Buzz and the creative city

How does the atmosphere of a city influence people working in the creative and cultural sectors? Which places are important in creating and sustaining the city’s “buzz”?

Samuel Stockley is walking and talking with people in the creative and cultural sectors as part of his research for a PhD at the University of Leeds. He was immediately receptive when I suggested a (short) walk to talk about the accessibilty – or in many cases, inaccessibility – of many of the buzz-y places of Leeds and the challenges to disabled creative people that this presents.

staticmapI didn’t want the walk to focus on negatives; in any case, this would have been at odds with Sam’s research. So we stuck to the eastern edges of the city centre, starting at West Yorkshire Playhouse, taking a short detour to Live Art Bistro (LAB), where Shoddy will be shown, then on to the city’s oldest streets, Kirkgate, Wharf Street and Cross York Street, behind Leeds Market.

Incidentally, LAB is a five minute walk from the Playhouse entrance. There are dropped kerbs en route, but there’s no pavement at all on the exit from the Playhouse car park. So in theory it’s navigable, but take care.

There were a few significant locations on this route to give a bit of context to our walk and talk, apart from LAB. Turning back from LAB, on our way to cut through the bus station, we were in the shadow of the new Victoria Gate shopping centre, whose exterior is designed to reflect Leeds’ textile heritage.

I’d considered doing part of the walk by bus to get to the other side of town, but it was a fine day and a gentle stroll, plus we didn’t need to be reminded of Leeds’ cultural monoliths of the library, town hall and art gallery. I’d wanted to make the point that disabled artists’ events, or those organised with disabled people in mind, generally happen in these mainstream venues because those are amongst the small number of places which disabled people can get into. It was enough to start at the Playhouse, then mention those other institutions, for the point to be obvious.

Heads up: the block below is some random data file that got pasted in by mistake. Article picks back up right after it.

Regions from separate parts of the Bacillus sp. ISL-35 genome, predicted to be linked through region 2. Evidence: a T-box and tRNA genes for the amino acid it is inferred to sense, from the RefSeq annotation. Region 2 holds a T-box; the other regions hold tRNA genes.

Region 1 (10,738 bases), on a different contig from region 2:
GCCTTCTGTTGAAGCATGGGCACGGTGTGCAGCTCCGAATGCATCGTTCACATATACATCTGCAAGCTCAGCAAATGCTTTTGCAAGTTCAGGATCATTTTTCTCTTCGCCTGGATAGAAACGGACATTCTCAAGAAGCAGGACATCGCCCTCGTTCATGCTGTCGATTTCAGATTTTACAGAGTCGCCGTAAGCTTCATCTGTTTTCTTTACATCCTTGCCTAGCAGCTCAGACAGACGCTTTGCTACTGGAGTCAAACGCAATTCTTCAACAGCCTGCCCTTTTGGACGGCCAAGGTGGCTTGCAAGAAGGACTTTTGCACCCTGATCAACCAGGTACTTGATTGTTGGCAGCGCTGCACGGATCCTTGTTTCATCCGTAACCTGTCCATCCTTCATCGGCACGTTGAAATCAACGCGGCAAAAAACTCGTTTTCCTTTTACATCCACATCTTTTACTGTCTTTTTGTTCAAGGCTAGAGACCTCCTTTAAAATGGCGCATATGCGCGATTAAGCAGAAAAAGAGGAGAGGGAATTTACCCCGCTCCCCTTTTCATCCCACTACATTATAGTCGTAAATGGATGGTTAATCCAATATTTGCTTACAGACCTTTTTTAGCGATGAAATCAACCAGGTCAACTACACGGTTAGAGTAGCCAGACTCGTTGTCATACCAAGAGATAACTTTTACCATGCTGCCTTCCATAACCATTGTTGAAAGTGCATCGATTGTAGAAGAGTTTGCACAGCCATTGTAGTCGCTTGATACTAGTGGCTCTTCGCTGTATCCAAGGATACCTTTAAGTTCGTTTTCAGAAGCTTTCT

The rest of the walk was in area around Kirkgate, full of character, if run-down in parts. We passed alternative and independent venues that have made efforts to be accessible and inclusive, contrasted with other spaces, often DIY or temporary art spaces, that are, for example, up many flights of steps. I wish that no- or low-rent premises weren’t so often in inaccessible attics or basements, or in lovely old buildings entered via steep stone steps. And I wish that more artists and arts organisations would think about accessibility before they take on buildings and premises. I’m being quite measured in my language rather than ranting, because I do know how difficult it can be to find suitable premises. Organising accessible events on a budget in a disabling society can be really hard! But if you organise events that aren’t accessible, you’re contributing to the problem and making life hard for disabled artists and other disabled people who want to be part of the buzz.

Wharf-ChambersWharf Chambers Cooperative Club stands out as a beacon of inclusivity, affordability and a warm and friendly safe space. They show that having the commitment to do something and a positive attitude, rather than loads of money, can achieve this. Wharf Chambers is one of the most exciting cultural venues in the city centre, a good place to end our walk.

I came away from the walk feeling assured that LAB is a great venue for Shoddy, and not just because it’s got a ramped entrance. It’s another exciting, alternative venue. On our walk, Sam and I had discussed that if you want to create something edgy, that challenges the mainstream, then you can’t do that in a mainstream venue. You need to work with people who understand that, who support what you’re doing. Here’s to the rough-and-ready, the DIY, the underground – as long as there’s a ramp or a lift.

For more information about Sam and his research, see www.samuelstockley.com

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